THE PHAROAHS OF AMERICA: The Secret Tomb Of The Gilded Age Discovered In Elkins Park


WASHINGTON POST: ELKINS PARK, Pa. — Lynnewood Hall, a century-old stunner of a building just outside Philadelphia, silently, almost invisibly, languishes 200 feet beyond a two-lane blacktop road like a crumbling little Versailles. The graceful fountain that welcomed hundreds of well-heeled visitors, President Franklin Roosevelt among them, was dismantled and sold years ago. Its once meticulously sculpted French gardens are overgrown with weeds and vines. The classical Indiana limestone facade may have lost its luster but its poise still remains – at least from the other side of rusted wrought iron gates that keep the curious at bay. Like other Gilded Age palaces of the nation’s pre-Depression industrial titans, Lynnewood Hall is a relic of a bygone era facing an uncertain future.Long before its current humble predicament, Lynnewood Hall was home to the uber-wealthy Widener family and called “the last of the American Versailles.” The lord of Lynnewood Hall, Peter A.B. Widener, started out as a butcher. After making a small fortune lynnewood-ruin.jpgsupplying mutton to Union troops during the Civil War, he grew into a full-fledged tycoon from buying streetcar and railroad lines and investing in steel, tobacco and oil. MORE

WIKIPEDIA: In American history, the Gilded Age refers to the era of rapid economic and population growth in the United States during the post-Civil War and post-Reconstruction eras of the late 19th century (18651901). The term “Gilded Age” was coined by Mark Twain and Charles Dudley Warner in their 1873 book, The Gilded Age: A Tale of Today. The name refers to the process of gilding and is meant to ridicule ostentatious display. The Gilded Age is most famous for the creation of a modern industrial economy. During the 1870’s and 1880’s, the U.S. economy grew at the fastest rate in its history, with real wages, wealth, GDP, and capital formation all increasing rapidly. A national transportation and communication network was created, the corporation became the dominant form of business organization, and a managerial revolution transformed business operations. By the beginning of the 20th century, per capita income and industrial production in the United States led the world. The businessmen of the Second Industrial Revolution created industrial towns and cities in the Northeast with new factories, and hired an ethnically diverse industrial working class, many of them new immigrants from Europe. The super-rich industrialists and financiers such as Cornelius Vanderbilt, John D. Rockefeller, Andrew W. Mellon, Andrew Carnegie, Henry Flagler, J.P. Morgan and the prominent Astor family were attacked as “robber barons” by critics, who believed they cheated to get their money and lorded it over the common people. MORE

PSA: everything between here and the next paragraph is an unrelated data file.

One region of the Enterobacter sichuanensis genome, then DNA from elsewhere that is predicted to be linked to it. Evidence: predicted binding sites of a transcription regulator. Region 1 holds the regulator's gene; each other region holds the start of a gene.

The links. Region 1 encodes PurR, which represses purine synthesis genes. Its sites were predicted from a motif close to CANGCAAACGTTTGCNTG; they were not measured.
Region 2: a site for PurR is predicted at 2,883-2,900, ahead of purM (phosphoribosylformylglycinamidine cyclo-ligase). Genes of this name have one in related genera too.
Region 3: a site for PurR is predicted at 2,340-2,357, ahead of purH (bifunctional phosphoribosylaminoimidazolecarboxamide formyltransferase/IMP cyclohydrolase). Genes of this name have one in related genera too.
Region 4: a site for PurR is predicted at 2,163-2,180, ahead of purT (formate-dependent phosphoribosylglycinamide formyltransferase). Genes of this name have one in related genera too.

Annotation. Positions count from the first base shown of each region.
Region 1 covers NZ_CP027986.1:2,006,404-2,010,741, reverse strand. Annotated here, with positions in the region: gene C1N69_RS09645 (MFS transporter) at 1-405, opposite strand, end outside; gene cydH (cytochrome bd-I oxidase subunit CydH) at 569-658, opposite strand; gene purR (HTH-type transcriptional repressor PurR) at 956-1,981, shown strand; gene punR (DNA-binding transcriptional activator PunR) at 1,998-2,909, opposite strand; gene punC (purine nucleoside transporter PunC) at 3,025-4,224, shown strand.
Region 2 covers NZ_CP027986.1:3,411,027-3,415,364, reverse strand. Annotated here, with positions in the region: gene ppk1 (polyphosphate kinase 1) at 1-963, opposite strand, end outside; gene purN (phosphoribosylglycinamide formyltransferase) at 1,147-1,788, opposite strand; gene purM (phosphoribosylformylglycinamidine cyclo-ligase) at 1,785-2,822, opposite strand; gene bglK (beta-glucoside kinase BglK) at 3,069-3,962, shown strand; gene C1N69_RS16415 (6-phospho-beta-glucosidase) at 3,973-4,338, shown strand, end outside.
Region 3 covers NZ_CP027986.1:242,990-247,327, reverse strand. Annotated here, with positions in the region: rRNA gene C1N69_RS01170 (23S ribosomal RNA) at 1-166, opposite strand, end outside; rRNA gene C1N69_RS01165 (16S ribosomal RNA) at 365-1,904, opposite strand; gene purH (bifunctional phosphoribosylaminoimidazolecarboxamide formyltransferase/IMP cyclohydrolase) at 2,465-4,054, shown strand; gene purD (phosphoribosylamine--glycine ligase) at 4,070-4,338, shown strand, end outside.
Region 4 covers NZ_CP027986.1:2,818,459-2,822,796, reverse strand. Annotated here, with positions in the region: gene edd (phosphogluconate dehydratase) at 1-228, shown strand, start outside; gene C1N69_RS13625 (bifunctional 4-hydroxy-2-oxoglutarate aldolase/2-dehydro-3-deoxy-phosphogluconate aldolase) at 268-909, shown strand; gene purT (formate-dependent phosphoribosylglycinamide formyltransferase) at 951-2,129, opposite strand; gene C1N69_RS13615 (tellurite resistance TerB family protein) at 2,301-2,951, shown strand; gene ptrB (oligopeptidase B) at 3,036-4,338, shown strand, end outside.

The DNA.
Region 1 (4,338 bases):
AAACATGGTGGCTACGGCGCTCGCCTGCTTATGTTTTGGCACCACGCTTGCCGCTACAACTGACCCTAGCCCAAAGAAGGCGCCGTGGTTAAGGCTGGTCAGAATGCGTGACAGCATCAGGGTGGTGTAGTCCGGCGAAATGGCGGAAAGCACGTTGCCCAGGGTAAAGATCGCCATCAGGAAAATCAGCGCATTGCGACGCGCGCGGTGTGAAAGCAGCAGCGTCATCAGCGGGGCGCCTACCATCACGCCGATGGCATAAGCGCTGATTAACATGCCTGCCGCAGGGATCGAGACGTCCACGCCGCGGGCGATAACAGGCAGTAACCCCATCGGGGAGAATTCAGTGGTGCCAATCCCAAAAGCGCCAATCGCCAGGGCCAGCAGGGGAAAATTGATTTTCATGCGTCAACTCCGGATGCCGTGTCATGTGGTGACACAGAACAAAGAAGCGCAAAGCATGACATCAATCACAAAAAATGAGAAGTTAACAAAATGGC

Leave a Reply

Your email address will not be published. Required fields are marked *